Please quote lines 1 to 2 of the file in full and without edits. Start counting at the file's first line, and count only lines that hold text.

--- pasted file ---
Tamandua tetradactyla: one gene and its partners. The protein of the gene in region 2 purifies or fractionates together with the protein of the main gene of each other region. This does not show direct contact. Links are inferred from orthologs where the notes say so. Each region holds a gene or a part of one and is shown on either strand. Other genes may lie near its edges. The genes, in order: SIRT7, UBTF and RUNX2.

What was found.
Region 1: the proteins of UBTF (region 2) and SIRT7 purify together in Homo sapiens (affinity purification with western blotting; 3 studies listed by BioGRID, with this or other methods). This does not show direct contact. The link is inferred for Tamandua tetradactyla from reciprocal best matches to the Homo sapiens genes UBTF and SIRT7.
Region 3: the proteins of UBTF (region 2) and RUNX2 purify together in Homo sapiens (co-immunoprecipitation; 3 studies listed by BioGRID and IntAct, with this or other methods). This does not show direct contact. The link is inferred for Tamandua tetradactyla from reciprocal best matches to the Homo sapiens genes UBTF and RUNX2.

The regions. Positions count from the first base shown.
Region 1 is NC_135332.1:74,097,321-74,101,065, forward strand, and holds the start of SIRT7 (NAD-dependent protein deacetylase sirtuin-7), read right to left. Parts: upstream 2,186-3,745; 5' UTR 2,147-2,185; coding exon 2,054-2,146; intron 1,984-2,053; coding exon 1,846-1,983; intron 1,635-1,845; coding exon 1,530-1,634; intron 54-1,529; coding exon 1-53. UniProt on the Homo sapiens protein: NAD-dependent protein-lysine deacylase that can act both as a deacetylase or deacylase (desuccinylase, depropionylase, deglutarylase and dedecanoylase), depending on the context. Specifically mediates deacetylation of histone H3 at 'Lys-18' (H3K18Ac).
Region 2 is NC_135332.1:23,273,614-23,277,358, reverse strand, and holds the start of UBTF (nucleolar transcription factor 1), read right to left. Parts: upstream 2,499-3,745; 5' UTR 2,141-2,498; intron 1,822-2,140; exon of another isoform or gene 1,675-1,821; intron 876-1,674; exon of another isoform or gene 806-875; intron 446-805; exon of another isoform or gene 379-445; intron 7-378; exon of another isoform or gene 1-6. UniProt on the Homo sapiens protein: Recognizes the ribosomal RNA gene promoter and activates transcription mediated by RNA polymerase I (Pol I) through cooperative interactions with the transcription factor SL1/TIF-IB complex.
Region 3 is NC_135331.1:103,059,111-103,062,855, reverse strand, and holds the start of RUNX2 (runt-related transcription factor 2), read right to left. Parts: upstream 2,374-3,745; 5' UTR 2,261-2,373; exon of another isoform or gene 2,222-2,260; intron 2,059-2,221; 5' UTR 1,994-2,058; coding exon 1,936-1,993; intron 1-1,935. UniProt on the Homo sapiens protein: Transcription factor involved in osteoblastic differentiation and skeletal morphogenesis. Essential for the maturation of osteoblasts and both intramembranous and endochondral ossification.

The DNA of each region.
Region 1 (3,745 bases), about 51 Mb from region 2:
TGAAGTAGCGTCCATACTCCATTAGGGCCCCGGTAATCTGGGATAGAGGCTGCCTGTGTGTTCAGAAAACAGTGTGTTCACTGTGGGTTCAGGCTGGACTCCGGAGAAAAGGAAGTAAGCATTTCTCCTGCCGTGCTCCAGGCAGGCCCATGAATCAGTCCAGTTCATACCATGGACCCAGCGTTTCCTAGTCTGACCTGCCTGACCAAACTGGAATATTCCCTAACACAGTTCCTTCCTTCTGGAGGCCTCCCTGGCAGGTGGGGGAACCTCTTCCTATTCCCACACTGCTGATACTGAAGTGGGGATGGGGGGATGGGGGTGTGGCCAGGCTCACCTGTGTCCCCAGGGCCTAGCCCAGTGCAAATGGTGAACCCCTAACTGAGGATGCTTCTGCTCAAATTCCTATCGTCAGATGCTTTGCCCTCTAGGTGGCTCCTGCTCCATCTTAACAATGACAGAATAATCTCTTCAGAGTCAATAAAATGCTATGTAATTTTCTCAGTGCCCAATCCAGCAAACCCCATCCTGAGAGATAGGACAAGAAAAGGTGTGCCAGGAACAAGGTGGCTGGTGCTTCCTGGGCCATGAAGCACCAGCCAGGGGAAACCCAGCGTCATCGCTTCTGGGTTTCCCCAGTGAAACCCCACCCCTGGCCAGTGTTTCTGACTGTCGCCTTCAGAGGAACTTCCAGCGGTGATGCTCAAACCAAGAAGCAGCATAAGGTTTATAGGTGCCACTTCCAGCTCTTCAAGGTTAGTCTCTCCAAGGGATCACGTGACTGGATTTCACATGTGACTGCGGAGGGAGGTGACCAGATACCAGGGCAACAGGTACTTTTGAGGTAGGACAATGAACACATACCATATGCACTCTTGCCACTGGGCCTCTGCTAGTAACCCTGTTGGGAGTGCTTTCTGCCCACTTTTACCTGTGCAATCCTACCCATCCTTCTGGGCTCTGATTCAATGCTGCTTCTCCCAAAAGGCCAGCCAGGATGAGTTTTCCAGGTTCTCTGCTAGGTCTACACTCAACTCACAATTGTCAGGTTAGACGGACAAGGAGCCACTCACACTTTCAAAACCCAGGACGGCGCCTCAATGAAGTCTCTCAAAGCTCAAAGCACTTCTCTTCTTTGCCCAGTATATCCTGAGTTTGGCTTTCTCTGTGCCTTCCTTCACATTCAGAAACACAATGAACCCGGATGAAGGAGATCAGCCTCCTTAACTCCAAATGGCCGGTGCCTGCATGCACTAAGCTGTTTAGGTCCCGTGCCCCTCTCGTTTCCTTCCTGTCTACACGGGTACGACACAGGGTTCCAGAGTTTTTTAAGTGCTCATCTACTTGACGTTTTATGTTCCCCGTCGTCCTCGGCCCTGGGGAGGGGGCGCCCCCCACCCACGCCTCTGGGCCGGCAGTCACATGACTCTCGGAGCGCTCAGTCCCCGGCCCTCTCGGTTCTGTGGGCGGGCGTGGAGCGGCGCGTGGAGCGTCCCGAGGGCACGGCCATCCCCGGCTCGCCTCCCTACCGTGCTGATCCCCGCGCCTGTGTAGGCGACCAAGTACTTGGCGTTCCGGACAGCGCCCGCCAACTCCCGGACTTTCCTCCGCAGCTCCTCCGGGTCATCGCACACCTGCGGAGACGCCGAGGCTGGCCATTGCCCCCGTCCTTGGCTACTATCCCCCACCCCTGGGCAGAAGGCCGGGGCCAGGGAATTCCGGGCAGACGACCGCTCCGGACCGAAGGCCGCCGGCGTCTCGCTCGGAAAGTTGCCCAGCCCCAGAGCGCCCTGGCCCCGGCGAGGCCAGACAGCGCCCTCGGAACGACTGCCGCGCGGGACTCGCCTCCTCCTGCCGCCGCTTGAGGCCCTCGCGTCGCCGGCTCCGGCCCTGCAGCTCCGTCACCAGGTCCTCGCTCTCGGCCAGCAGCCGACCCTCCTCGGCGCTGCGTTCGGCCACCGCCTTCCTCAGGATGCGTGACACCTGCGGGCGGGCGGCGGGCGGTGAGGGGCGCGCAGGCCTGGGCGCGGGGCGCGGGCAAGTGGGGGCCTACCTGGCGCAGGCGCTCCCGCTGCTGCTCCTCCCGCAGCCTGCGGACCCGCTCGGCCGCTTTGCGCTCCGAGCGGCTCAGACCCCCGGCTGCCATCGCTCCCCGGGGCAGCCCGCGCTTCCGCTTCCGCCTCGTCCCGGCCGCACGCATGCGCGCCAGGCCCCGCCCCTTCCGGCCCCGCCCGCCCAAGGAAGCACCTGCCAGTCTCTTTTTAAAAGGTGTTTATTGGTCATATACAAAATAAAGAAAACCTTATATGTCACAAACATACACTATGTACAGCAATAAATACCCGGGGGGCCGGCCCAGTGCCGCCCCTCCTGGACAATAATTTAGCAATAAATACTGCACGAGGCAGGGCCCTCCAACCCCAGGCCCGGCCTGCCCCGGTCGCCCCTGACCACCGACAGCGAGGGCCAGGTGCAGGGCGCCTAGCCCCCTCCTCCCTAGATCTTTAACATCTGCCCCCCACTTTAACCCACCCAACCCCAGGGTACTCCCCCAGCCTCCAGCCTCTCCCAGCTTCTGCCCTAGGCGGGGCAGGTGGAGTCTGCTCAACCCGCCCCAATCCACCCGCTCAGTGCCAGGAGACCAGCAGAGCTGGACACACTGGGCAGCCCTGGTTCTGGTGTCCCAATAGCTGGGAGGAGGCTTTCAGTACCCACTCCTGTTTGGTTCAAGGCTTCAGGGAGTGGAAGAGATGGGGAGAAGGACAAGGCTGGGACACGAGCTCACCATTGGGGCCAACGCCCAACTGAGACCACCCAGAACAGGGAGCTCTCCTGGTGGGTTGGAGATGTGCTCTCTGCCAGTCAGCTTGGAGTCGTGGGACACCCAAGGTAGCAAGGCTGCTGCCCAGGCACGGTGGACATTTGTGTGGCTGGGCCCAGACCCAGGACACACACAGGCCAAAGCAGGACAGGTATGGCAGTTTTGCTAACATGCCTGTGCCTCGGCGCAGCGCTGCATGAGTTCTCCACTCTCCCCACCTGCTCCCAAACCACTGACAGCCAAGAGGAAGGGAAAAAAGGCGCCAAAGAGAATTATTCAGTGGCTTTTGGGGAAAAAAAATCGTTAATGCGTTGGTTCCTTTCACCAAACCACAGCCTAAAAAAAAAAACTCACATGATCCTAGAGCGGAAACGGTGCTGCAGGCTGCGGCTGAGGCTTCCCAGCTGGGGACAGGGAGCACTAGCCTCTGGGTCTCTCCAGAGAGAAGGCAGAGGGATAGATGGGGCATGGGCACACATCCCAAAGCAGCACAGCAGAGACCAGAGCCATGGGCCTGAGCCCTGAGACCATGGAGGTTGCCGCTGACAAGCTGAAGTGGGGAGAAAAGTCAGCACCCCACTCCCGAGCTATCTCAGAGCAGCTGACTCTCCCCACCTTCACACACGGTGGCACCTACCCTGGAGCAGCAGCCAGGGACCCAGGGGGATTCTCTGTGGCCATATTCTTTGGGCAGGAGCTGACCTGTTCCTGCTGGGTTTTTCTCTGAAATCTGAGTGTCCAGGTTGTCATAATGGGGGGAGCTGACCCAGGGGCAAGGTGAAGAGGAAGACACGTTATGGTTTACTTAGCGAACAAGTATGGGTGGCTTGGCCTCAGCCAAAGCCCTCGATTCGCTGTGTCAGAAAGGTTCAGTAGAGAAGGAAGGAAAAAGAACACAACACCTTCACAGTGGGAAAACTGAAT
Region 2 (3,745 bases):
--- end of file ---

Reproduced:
Tamandua tetradactyla: one gene and its partners. The protein of the gene in region 2 purifies or fractionates together with the protein of the main gene of each other region. This does not show direct contact. Links are inferred from orthologs where the notes say so. Each region holds a gene or a part of one and is shown on either strand. Other genes may lie near its edges. The genes, in order: SIRT7, UBTF and RUNX2.

What was found.